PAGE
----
Federal Appeals Court Denies Trademark for the Word “!@#$%^&*()”

Federal Appeals Court Denies Trademark for the Word “!@#$%^&*()”

It is not often that a federal appellate court will write one of George Carlin’s “Seven Dirty Words” over a dozen times in a published legal opinion — often in all capital letters. However, in a US Court of Appeals case that is destined to be the inspiration for legal careers of 12-year-old boys everywhere, the Court yesterday said that a business could not trademark the word “!@#$%^&*.” (See, not even we can get ourselves to write the word!) To read the opinion — and see the dirty word it all its glory — go to In re Marsha Fox, 2012 U.S. App. LEXIS 25937 (December 19, 2012).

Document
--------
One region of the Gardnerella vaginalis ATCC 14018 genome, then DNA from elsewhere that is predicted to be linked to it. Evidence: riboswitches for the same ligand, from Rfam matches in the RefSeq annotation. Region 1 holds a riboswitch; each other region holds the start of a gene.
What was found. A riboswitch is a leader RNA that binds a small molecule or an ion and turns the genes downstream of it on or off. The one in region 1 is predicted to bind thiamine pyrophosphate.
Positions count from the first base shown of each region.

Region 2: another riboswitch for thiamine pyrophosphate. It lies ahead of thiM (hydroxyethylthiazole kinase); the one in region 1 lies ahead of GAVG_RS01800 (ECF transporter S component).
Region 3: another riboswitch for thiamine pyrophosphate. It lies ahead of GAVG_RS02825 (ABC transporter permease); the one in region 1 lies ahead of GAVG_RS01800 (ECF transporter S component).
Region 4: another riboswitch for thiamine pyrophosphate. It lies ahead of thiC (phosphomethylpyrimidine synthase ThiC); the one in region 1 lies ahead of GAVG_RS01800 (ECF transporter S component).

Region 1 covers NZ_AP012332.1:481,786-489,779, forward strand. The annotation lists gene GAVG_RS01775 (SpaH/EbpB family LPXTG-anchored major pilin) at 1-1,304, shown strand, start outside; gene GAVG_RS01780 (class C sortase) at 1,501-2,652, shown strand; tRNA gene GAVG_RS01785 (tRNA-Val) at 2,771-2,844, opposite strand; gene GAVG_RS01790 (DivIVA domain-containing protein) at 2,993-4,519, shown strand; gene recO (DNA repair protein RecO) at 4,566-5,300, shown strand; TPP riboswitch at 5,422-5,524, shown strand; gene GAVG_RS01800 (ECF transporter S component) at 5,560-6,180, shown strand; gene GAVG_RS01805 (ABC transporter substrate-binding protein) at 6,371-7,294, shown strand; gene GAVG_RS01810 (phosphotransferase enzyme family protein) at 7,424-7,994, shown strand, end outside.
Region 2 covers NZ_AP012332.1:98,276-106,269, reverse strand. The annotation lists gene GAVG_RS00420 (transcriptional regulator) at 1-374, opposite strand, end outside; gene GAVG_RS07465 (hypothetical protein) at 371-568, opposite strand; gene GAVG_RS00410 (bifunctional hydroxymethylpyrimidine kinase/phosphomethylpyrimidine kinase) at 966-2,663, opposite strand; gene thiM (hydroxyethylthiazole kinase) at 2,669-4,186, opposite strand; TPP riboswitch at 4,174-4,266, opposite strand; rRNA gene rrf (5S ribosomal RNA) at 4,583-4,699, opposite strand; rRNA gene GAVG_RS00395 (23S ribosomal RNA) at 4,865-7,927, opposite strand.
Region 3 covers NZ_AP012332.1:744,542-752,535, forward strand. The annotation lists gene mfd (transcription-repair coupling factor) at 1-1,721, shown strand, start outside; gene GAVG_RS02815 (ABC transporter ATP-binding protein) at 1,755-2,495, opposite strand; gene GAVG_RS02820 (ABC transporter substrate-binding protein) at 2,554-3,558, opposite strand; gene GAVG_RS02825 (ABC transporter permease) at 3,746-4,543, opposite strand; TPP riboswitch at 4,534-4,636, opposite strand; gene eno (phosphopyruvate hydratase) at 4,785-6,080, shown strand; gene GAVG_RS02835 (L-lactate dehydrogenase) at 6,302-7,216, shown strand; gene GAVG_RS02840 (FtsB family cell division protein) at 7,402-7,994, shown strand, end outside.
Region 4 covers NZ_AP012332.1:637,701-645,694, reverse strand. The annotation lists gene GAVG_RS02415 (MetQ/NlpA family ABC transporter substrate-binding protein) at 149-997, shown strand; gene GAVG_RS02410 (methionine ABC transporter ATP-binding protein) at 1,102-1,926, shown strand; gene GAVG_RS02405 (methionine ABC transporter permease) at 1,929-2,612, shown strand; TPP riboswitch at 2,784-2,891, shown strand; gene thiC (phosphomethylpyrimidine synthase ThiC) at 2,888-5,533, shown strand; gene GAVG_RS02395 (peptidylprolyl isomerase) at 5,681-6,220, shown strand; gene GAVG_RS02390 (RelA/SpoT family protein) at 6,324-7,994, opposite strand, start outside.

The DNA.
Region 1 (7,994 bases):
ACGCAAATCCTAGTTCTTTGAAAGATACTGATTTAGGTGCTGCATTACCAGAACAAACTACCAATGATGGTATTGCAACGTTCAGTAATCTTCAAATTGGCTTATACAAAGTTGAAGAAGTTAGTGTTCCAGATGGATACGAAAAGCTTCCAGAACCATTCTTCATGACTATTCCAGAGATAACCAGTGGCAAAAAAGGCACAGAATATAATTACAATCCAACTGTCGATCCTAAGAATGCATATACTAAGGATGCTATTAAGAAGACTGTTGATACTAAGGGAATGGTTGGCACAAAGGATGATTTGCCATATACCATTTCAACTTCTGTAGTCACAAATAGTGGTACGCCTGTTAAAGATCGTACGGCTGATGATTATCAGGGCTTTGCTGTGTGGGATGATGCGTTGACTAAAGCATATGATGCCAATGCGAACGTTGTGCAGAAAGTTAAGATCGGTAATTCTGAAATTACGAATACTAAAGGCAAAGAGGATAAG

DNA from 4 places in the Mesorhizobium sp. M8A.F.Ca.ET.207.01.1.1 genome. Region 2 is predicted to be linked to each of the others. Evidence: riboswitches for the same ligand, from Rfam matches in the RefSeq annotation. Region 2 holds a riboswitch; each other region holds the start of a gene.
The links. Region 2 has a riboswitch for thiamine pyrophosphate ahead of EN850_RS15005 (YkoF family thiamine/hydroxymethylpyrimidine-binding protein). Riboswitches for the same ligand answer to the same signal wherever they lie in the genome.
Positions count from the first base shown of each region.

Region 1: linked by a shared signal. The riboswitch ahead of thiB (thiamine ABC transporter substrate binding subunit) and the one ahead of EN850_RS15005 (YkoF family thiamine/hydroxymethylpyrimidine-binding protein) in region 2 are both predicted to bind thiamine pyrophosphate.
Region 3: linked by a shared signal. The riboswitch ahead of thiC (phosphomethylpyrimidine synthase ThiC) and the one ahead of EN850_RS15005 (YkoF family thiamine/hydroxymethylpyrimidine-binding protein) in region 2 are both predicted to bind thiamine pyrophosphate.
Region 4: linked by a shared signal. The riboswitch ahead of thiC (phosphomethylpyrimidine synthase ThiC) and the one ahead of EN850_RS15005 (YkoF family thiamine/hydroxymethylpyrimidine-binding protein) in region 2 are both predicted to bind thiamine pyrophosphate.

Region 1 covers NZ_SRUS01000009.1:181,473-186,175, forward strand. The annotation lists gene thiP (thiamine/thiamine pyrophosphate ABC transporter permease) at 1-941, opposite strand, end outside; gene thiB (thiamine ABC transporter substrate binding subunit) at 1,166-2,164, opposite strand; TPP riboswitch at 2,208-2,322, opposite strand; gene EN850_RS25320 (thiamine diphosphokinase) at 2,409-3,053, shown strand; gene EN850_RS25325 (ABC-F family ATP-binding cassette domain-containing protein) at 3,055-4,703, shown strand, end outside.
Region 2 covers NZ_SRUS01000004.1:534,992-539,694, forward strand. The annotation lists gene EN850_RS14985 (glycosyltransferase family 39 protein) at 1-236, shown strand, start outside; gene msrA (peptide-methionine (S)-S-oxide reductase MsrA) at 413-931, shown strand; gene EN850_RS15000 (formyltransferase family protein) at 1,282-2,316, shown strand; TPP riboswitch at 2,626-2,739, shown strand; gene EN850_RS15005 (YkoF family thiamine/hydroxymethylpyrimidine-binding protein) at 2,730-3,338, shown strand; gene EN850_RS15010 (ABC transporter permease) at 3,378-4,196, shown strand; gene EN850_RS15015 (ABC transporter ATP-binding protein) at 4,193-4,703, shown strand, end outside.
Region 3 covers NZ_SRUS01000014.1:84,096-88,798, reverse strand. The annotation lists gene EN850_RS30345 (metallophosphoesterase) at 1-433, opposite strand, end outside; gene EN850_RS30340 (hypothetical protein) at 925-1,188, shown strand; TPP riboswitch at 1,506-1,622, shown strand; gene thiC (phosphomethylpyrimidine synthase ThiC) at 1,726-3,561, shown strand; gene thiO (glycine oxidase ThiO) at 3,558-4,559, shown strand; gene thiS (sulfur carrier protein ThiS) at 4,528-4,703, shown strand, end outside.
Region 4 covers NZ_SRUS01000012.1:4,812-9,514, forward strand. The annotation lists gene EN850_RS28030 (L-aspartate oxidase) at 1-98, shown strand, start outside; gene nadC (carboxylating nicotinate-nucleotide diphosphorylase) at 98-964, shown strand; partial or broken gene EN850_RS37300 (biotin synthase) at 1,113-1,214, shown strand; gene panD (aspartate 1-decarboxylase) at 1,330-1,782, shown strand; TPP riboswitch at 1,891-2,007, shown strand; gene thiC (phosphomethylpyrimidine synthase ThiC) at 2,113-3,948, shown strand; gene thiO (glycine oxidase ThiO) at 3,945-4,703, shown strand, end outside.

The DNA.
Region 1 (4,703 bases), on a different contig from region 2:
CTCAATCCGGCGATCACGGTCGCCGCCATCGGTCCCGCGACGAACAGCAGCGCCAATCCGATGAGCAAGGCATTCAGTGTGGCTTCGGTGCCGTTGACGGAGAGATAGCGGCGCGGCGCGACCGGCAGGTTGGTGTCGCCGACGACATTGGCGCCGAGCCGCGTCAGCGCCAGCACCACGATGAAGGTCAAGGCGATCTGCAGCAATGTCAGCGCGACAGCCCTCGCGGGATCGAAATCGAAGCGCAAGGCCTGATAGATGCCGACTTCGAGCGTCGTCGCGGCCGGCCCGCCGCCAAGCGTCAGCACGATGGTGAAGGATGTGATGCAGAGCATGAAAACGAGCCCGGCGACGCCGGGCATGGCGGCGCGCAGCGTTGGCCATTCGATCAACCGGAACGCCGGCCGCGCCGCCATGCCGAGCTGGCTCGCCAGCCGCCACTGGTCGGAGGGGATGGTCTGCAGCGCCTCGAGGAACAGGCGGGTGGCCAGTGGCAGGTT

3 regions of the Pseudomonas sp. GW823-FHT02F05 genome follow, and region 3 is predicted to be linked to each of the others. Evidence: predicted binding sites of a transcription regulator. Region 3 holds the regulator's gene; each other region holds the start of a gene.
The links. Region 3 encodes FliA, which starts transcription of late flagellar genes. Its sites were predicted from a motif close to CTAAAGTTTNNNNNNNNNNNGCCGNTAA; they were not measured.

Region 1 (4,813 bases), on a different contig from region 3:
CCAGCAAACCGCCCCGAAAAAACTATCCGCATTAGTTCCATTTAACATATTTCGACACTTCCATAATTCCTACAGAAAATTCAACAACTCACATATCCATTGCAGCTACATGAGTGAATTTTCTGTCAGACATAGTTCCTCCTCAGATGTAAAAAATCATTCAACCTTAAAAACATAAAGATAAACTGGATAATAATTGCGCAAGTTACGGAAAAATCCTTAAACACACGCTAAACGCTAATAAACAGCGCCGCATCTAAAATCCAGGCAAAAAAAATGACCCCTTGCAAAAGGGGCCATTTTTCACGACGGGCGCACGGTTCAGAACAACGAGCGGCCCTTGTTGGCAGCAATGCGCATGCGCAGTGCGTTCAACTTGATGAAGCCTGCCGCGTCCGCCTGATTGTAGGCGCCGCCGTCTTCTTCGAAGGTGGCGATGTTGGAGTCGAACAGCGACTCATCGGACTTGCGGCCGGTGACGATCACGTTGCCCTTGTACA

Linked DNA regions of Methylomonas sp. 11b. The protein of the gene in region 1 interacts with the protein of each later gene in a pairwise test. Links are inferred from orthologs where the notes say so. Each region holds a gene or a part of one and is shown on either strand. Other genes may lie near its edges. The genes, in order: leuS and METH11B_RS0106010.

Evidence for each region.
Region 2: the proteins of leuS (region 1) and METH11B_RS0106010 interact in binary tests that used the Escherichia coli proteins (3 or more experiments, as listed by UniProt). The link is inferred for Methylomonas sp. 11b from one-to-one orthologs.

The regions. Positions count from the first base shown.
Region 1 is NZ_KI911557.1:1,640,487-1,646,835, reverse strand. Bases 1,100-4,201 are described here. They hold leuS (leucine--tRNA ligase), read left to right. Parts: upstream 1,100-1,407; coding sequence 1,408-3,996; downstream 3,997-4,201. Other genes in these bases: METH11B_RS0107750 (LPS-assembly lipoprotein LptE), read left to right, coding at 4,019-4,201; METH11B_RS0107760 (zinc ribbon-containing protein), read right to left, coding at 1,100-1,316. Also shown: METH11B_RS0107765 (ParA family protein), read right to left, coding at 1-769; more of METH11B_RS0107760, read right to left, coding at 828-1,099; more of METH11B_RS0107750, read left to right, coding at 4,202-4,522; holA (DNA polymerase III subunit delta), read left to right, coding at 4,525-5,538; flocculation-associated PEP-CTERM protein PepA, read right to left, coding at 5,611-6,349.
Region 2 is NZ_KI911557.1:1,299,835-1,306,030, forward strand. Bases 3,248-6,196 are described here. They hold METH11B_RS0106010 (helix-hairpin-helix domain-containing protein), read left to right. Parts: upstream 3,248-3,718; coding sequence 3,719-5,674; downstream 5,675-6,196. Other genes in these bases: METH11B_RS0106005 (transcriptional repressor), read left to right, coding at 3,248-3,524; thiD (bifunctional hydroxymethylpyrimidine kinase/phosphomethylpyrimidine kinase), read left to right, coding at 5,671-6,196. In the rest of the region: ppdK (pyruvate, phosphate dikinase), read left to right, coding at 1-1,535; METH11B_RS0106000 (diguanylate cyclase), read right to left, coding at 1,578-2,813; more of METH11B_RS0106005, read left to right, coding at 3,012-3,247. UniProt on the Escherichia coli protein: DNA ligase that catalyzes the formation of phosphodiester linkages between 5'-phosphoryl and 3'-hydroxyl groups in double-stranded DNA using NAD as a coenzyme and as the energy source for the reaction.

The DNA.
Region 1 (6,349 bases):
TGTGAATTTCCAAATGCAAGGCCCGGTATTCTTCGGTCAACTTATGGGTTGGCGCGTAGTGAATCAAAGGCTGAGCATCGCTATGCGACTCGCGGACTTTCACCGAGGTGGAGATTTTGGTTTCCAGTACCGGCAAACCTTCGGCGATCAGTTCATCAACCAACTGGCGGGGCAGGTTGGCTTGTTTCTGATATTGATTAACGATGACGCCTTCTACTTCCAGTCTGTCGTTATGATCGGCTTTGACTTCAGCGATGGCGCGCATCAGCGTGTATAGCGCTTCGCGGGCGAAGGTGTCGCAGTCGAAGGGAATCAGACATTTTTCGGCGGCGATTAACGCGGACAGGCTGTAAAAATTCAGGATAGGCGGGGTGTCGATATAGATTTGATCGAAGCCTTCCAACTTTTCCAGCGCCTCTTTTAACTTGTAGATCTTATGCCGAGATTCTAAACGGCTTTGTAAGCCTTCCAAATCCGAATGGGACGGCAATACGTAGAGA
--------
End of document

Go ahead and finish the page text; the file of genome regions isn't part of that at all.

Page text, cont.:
We recognize that this is an intellectual property case involving trademarks and not a government contracts law case on which we would normally blog. However, the United States Court of Appeals for the Federal Circuit is the same court that adjudicates our bid protest cases . . . and the 12-year-old boys in us just couldn’t resist. Who said administrative law was dry?

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